Frank and I often remark that we’d rather cook at home, but our meal at Maison Giraud last night proved me wrong. I’d rather eat there.
We usually grab a quick bite after our mid-week bike ride with friends, and occasionally Frank and Noah join me for lunch at Wahoo’s, a favorite haunt after making the rounds at Santa Monica’s Farmer’s Market on Saturday. But we don’t often dine out. I’m tired of spending a lot of money on less than delicious food.
Recent forays at nicer restaurants only reinforce my resolve to mostly eat at home. In August I complained after eating a meal at Elliot’s in Seattle. In September, a meal at Waterloo and City didn’t quite deliver, but hinted at potential greatness. I’m willing to try it again. Dinner at The Wood Cafe in Culver City basically underwhelmed.
Last week we endured a rather mediocre meal at Marla’s Cafe in Venice. In the quiet patio, I appreciated that conversation was easy– a rather rare experience in the hyper-kinetic environment celebrated in most restaurants. The service was attentive, the atmosphere funky, but the food disappointed. (How did they get those Yelp stars?) Still, I am not against eating out. I just want to enjoy good food prepared at least as well as I cook at home. Maison Giraud offers a lot more than that.
AN EVENING WITH FRIENDS
Thursday night I was inspired to text Pierre while he was working at the restaurant. Would his mom join us for dinner on Friday night, and could we get a reservation? What a great way to see her again before she returns home on Sunday. Pierre doubles as Noah’s surfing instructor, and is now “family”. His mom is included in the package deal, especially after we stayed in her home in Biarritz during our summer vacation to France two years ago. We confirmed our date Friday morning.
Pierre secured reservations for 8PM, and we arrived just as the dinner rush was winding down. Pacific Palisades is not exactly hopping on a Friday night, a relief considering we usually face a frenetic press at local restaurants near our home in Venice. Pierre gleefully informed us he was almost done for the evening. He would be able to join us after he finished taking care of his tables. Then he discussed the menu and later took our order.
FOOD AND WINE
Certainly our visit was unusual. The manager greeted us by name at the door and led us to our table. They had been waiting for us. Alain Giraud visited the table and chatted with Pierre’s mother, this being her first visit. Then he turned to greet us, a charming and gracious way to begin the evening. Alain remembered us from previous visits–even though we have eaten at Maison Giraud only a handful of times.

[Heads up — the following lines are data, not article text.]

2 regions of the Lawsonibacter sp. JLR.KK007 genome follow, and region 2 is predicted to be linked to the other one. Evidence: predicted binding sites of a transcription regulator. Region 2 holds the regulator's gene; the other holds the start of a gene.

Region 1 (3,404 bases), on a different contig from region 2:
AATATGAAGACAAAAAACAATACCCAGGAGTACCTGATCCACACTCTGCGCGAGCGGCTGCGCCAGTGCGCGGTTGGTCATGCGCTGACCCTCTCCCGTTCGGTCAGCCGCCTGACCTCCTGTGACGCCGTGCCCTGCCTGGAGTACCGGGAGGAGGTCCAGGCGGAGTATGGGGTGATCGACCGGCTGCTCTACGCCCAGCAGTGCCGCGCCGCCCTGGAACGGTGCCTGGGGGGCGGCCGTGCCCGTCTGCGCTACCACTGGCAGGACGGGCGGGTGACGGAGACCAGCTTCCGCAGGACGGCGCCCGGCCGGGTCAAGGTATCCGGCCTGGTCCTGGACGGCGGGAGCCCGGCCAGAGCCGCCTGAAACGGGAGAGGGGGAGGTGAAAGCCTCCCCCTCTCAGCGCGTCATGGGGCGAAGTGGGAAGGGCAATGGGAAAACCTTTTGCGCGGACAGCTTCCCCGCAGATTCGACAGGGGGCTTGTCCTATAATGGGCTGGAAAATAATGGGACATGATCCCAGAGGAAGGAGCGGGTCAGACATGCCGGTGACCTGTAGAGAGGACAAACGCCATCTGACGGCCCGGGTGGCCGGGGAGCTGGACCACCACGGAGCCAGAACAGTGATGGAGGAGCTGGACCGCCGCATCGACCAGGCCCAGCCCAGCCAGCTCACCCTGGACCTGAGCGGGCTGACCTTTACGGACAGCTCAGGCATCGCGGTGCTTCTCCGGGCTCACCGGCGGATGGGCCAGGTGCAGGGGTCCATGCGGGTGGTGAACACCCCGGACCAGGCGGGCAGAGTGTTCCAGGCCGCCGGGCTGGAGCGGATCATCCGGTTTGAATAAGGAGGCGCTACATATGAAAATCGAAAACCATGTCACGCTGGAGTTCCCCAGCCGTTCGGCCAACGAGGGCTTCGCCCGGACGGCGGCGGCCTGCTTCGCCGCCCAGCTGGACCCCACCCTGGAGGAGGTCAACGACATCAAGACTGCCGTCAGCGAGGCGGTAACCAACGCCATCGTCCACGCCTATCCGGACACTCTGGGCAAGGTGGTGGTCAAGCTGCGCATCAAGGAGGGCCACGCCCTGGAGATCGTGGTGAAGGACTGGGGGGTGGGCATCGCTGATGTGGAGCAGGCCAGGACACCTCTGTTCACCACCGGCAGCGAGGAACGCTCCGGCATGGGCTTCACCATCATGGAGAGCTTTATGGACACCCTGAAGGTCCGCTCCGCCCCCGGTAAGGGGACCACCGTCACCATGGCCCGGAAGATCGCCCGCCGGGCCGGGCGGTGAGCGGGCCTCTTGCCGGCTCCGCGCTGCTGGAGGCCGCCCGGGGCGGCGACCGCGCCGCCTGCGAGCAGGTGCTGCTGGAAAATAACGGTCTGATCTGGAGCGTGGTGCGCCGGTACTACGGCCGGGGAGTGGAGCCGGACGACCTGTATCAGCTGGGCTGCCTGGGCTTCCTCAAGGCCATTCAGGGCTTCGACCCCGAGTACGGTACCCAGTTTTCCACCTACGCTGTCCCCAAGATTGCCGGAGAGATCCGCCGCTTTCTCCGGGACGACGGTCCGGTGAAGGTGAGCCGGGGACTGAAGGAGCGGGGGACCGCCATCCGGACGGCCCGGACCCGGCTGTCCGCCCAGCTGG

Pierre recommended a delicious Grenache wine to compliment the incredibly savory Lamb Shank Cocotte both Kathy and I ordered. Noah ordered Chicken Catherine. (I want to learn how to prepare chicken like that) And Frank feasted on Steak Au Poivre with Pommes Frittes. This is deliciously clean food masterfully prepared, using fresh market vegetables, pastured meats, free range chicken, and other ingredients I appreciate.
After plates were cleared, Pierre swooped in with a delectable Sauterne to complement three fabulous treats: authentic Apple Tarte Tatin, a remarkable Pistachio Nougat Glace, and a sublime Hazelnut Praline Crunch. We each savored our samples while Noah and Frank gamely maneuvered to get the last bite.
A WARM, INVITING AND CASUAL SPACE
In 2012 Jonathan Gold deftly shared his experience at the restaurant, noting many attributes, and honestly assessing the occasional misses. That seems fair, even though last Friday I was completely enchanted. Maison Giraud offers unpretentious but exquisitely prepared food, served with care, and enjoyed by everyone at my table. The experience was all about the food, but so much more.
I savored this evening with friends, celebrating food in it’s rightful place. I am reminded of the essence of a good meal–something that transcends every culture and language. We closed the restaurant after 2 hours of laughter and conversation that tapped into the functional Spanish that all of us could understand, coupled with hearty doses of French and English translation. This is dining out the way it should be, and I can’t wait to return.